This semester, I'm teaching a third-year Communication Ethics course in which students complete written responses to questions relative to a specific case study each week. My faculty/department doesn't have writing-intensive courses, which makes me wild with rage. My friends, this is a hill that I'm willing to die on. Therefore, each week I post a discussion question for students with the self-imposed requirement that it is both fun and academic. I grade them all and provide detailed feedback within a few days (note: I don't have a TA). I've found a series of common issues this term, so here begins a Dr. ABG blog series on Fierce Writing.
It's important for students to realize that writing is not talking. I'm all about making writing accessible, simple, and easy to read. However, writing takes on a different tone than speaking. For example, a few students this week wrote, "Majority of the time, reality television does not reflect reality." The word "majority" needs "the" before it, hence this sentence should read, "The majority of the time..." I always tell students that writing and speaking are different. While it might feel awkward to say, "The majority of the time", it ought to be written that way.
I'm the course instructor. I grade all of the assignments. I give consistently detailed feedback to students. Therefore, the last thing I want to read about is myself. That is, students often write, "When you consider Kant's argument in context of..." In this case, "you" is actually me, Dr. ABG, the reader of this important piece of academic work. "You" is something that English speakers might say in casual conversation, such as, "When you go outside without a coat on in Canada, you freeze your butt off." That "you" doesn't have a place in academic writing. To be a fierce writer, recast to, "If Kant's argument is considered in context of..." or better yet, "I considered Kant's argument in context of..." To take our lovely Canadian example and make it into something writing-approved, recast to, "I went outside without a coat on here in Canada, and I froze my butt off."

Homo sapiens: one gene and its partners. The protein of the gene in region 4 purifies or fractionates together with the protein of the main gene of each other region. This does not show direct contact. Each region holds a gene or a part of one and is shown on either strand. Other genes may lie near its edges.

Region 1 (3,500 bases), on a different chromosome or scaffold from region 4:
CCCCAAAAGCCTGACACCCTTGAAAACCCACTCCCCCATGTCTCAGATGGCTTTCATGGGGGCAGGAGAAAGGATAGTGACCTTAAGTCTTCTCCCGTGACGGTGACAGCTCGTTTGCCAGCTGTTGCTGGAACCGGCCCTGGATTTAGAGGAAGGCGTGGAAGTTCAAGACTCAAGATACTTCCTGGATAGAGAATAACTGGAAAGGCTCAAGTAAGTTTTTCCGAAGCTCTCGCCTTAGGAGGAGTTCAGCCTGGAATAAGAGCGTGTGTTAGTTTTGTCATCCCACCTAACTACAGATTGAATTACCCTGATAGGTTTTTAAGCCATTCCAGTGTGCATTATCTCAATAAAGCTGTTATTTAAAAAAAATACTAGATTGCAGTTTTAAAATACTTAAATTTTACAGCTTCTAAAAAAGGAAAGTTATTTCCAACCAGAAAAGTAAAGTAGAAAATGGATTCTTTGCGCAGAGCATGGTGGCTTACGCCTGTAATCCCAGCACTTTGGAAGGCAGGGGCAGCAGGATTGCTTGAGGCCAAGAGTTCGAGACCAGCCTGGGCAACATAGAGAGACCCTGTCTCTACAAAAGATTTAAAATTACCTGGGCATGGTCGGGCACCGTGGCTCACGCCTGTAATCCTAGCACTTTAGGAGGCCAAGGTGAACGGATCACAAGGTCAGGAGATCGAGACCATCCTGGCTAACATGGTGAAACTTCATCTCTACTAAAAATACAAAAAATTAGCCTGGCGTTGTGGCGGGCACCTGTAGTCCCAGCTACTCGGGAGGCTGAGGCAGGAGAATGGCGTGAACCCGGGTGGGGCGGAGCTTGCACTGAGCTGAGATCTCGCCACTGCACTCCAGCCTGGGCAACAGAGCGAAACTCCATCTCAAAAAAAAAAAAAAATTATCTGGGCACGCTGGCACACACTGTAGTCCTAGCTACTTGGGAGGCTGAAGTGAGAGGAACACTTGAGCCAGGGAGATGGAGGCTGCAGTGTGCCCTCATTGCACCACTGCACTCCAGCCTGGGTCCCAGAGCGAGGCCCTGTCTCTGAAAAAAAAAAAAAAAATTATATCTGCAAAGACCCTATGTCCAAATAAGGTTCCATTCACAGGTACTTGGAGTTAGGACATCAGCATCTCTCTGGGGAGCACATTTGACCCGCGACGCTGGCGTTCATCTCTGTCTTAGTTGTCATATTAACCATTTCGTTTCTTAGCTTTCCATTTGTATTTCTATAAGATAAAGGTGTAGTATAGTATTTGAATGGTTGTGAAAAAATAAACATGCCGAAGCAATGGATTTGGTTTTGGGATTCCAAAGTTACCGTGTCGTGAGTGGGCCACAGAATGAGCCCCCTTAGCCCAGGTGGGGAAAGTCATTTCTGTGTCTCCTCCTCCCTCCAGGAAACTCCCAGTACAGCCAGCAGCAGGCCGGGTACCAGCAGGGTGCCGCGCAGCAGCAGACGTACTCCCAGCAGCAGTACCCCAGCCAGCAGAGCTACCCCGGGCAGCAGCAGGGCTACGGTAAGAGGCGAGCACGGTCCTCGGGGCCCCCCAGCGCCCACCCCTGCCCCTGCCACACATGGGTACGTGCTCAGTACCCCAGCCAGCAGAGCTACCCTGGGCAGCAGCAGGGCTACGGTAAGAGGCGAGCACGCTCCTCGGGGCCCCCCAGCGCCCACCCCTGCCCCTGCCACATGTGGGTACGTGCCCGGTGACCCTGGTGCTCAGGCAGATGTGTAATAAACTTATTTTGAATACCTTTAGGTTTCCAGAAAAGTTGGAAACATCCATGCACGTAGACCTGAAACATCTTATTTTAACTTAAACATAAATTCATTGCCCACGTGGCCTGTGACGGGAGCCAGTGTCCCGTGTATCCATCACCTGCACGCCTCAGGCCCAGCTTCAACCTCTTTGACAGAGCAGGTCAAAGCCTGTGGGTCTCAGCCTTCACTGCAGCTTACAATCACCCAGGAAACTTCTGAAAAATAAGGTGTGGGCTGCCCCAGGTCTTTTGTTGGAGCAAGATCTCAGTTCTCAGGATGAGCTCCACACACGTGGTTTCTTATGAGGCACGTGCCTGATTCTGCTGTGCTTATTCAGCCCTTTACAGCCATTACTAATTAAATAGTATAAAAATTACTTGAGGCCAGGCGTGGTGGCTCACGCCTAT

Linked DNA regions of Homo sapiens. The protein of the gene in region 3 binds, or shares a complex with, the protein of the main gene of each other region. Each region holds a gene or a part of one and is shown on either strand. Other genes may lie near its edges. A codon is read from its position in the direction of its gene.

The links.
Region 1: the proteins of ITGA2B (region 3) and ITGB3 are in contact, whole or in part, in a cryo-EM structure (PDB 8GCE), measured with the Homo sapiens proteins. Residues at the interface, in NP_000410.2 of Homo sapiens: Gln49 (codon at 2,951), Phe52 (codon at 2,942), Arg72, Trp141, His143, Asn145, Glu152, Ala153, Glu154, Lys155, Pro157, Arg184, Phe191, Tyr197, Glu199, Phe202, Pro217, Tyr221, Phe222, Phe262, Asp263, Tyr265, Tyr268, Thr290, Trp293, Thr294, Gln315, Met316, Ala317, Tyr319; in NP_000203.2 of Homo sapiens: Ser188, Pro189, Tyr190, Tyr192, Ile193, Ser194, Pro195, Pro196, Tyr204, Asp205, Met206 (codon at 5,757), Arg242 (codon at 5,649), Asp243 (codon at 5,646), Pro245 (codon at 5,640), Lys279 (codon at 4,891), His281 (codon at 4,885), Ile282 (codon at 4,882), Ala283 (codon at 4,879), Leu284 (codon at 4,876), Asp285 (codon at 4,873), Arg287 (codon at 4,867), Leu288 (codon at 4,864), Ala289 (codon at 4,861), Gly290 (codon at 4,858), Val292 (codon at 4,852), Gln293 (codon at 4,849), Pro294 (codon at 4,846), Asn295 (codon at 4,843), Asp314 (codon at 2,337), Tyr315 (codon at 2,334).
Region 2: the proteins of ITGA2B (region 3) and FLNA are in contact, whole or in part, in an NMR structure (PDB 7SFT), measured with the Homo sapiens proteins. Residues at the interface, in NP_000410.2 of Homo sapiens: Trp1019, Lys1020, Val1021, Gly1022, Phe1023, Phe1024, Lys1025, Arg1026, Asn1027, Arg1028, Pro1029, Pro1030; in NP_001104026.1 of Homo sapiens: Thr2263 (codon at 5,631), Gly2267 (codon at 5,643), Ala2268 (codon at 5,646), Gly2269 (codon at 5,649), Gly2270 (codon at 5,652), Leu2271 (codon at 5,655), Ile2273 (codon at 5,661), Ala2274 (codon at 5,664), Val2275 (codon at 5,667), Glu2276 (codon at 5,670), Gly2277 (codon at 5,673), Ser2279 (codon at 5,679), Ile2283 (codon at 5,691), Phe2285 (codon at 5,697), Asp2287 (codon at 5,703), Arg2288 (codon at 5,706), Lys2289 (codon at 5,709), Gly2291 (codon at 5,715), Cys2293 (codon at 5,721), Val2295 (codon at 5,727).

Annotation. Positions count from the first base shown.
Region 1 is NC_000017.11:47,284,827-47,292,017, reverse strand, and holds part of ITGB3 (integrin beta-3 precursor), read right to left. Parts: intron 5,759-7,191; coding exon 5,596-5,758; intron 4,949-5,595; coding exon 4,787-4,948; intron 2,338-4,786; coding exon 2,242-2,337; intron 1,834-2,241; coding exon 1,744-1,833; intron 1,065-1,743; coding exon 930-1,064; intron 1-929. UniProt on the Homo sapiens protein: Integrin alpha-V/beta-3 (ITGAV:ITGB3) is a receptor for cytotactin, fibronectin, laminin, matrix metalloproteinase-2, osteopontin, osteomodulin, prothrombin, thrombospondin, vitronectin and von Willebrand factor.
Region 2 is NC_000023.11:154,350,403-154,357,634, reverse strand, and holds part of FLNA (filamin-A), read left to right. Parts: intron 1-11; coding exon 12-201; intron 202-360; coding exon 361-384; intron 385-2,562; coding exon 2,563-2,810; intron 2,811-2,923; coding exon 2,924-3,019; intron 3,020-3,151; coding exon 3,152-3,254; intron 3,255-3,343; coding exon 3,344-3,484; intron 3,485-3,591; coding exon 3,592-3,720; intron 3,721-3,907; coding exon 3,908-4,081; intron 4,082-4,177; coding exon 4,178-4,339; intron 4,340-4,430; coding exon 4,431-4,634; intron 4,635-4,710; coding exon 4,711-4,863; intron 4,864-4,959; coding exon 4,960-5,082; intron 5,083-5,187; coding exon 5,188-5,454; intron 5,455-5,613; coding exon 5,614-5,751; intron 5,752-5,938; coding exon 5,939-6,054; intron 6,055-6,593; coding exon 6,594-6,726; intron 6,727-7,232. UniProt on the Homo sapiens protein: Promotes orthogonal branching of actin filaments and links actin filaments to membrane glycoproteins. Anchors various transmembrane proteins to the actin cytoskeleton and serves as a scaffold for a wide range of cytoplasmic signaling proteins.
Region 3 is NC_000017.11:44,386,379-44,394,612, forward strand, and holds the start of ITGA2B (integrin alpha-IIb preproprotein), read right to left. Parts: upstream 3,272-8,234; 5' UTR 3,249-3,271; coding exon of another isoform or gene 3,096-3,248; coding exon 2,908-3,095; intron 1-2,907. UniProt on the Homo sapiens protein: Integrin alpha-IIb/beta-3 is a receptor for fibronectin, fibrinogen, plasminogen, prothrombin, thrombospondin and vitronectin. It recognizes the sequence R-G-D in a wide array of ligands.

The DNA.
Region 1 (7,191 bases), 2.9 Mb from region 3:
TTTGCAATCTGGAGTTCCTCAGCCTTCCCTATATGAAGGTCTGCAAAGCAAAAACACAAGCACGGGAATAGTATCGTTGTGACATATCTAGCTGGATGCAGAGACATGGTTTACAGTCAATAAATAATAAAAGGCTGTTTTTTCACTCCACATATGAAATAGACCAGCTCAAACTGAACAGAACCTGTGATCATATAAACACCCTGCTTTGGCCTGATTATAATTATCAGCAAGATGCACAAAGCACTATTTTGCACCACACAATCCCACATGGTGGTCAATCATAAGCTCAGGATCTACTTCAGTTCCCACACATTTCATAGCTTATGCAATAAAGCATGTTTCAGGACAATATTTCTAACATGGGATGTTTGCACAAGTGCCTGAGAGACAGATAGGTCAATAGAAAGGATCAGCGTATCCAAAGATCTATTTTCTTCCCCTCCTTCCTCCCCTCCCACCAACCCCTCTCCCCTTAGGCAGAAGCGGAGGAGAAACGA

When we talk, we just let our sentences roll into each other, and we keep carrying on, with sometimes our inflection not really ending a sentence, they all just run on into each other, we keep talking, sometimes until someone interrupts us. Like that. I tell students that writing is not a monologue. Let sentences end. Let the reader take a break, pause, and move on to the next sentence. Be aware of run-on sentences (such as the first sentence here). These run-ons are actually multiple sentences connected with commas. Proofread like a writer, not a speaker.
My next Fierce Writing blog post will be about how writing is often how people make a first impression. Watch my Twitter account via @AcademicBatgirl for links.